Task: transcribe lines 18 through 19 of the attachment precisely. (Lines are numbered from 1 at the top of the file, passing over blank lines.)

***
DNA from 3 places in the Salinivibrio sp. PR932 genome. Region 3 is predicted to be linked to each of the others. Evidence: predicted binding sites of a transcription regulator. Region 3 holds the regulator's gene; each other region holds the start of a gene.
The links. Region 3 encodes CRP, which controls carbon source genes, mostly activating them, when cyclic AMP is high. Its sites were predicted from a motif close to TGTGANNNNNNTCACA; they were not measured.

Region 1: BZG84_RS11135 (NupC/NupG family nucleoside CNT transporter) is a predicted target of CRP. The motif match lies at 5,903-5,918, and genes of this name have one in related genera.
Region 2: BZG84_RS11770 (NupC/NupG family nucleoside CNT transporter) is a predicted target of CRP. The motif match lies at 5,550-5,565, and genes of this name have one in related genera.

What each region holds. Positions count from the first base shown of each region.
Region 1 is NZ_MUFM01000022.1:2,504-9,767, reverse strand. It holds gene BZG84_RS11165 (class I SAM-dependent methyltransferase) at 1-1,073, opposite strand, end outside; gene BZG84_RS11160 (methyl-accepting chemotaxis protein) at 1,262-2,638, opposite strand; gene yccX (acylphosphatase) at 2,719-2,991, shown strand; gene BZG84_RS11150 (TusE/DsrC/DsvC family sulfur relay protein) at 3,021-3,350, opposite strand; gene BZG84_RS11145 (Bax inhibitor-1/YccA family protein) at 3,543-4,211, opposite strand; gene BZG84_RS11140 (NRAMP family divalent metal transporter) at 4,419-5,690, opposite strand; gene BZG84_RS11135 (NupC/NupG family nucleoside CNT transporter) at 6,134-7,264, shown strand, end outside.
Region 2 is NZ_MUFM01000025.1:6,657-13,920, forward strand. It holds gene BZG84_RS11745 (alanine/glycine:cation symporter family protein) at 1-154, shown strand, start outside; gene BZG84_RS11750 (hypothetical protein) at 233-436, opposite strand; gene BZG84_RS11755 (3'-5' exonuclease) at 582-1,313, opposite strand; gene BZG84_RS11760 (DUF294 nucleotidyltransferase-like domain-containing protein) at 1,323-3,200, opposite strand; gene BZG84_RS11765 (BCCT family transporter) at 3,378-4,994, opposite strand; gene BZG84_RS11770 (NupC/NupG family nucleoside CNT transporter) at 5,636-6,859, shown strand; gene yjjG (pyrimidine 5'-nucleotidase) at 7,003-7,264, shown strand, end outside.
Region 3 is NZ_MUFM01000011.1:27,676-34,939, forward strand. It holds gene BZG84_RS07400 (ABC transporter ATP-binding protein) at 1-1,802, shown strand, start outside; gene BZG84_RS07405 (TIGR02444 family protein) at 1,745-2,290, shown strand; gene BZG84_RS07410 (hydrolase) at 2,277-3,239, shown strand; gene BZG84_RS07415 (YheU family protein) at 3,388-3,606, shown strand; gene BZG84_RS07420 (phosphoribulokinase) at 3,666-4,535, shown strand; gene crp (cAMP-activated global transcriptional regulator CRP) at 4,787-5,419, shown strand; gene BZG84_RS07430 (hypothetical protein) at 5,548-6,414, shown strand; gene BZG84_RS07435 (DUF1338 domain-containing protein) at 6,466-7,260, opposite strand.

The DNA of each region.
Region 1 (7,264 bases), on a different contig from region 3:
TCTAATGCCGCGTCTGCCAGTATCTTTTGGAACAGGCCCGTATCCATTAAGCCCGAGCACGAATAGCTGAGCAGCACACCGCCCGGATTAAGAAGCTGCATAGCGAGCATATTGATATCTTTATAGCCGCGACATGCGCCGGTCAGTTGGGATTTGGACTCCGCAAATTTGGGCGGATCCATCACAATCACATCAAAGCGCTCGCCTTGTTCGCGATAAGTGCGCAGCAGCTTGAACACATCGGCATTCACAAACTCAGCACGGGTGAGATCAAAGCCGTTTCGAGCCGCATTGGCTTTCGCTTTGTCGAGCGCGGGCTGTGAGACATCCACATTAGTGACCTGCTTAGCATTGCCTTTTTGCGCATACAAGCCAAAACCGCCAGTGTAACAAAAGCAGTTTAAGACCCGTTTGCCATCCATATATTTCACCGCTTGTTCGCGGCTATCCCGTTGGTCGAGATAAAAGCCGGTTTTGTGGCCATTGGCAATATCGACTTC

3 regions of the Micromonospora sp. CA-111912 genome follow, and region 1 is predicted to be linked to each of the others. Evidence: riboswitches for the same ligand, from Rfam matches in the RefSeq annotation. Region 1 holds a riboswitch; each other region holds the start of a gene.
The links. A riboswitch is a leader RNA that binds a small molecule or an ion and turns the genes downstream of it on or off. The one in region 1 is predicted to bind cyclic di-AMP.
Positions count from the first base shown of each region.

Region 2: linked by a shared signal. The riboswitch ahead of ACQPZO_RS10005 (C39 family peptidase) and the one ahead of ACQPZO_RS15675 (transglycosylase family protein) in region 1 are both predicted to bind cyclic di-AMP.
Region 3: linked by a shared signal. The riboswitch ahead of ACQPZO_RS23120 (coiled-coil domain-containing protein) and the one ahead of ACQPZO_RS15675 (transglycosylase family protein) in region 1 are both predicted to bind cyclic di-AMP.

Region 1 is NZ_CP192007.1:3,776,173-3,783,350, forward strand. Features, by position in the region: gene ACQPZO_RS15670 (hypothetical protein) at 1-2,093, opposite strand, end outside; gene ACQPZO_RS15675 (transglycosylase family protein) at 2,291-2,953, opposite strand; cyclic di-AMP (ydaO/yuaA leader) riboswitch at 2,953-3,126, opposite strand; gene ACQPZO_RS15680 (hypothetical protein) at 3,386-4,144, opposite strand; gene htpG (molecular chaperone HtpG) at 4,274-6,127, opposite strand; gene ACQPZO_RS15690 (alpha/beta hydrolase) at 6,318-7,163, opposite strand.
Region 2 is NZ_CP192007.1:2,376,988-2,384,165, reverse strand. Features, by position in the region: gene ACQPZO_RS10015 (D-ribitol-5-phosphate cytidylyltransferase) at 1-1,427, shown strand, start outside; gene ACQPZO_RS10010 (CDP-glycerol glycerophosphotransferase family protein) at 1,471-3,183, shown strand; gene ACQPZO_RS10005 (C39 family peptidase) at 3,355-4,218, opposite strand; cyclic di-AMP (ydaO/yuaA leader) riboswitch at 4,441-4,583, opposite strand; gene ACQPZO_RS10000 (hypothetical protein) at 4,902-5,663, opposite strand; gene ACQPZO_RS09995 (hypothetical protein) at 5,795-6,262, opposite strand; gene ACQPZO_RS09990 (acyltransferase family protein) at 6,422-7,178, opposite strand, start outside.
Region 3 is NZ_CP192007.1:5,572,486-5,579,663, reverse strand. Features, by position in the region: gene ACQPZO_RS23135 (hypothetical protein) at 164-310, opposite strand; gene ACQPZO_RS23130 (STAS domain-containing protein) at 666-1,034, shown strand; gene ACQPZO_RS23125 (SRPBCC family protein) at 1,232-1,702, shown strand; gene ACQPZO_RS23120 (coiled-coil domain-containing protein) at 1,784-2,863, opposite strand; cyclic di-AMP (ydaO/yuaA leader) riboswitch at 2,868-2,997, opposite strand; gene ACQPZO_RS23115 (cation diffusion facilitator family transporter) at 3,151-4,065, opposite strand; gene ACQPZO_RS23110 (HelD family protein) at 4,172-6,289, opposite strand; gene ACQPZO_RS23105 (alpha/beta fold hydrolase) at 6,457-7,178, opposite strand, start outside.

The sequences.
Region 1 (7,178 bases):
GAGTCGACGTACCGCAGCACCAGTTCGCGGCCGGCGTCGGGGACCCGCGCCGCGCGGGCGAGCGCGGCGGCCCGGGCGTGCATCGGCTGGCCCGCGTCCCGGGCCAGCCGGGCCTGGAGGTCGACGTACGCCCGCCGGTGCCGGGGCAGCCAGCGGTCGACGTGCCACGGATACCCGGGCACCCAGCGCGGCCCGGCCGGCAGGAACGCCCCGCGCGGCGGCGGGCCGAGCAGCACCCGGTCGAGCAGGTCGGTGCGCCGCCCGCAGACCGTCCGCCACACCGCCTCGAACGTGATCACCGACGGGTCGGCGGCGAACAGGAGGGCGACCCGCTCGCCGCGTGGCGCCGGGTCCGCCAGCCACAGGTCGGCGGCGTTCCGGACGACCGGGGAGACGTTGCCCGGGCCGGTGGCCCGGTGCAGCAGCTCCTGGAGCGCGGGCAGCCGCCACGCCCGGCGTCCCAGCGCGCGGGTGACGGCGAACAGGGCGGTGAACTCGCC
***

Region 2 is NZ_CP192007.1:2,376,988-2,384,165, reverse strand. Features, by position in the region: gene ACQPZO_RS10015 (D-ribitol-5-phosphate cytidylyltransferase) at 1-1,427, shown strand, start outside; gene ACQPZO_RS10010 (CDP-glycerol glycerophosphotransferase family protein) at 1,471-3,183, shown strand; gene ACQPZO_RS10005 (C39 family peptidase) at 3,355-4,218, opposite strand; cyclic di-AMP (ydaO/yuaA leader) riboswitch at 4,441-4,583, opposite strand; gene ACQPZO_RS10000 (hypothetical protein) at 4,902-5,663, opposite strand; gene ACQPZO_RS09995 (hypothetical protein) at 5,795-6,262, opposite strand; gene ACQPZO_RS09990 (acyltransferase family protein) at 6,422-7,178, opposite strand, start outside.
Region 3 is NZ_CP192007.1:5,572,486-5,579,663, reverse strand. Features, by position in the region: gene ACQPZO_RS23135 (hypothetical protein) at 164-310, opposite strand; gene ACQPZO_RS23130 (STAS domain-containing protein) at 666-1,034, shown strand; gene ACQPZO_RS23125 (SRPBCC family protein) at 1,232-1,702, shown strand; gene ACQPZO_RS23120 (coiled-coil domain-containing protein) at 1,784-2,863, opposite strand; cyclic di-AMP (ydaO/yuaA leader) riboswitch at 2,868-2,997, opposite strand; gene ACQPZO_RS23115 (cation diffusion facilitator family transporter) at 3,151-4,065, opposite strand; gene ACQPZO_RS23110 (HelD family protein) at 4,172-6,289, opposite strand; gene ACQPZO_RS23105 (alpha/beta fold hydrolase) at 6,457-7,178, opposite strand, start outside.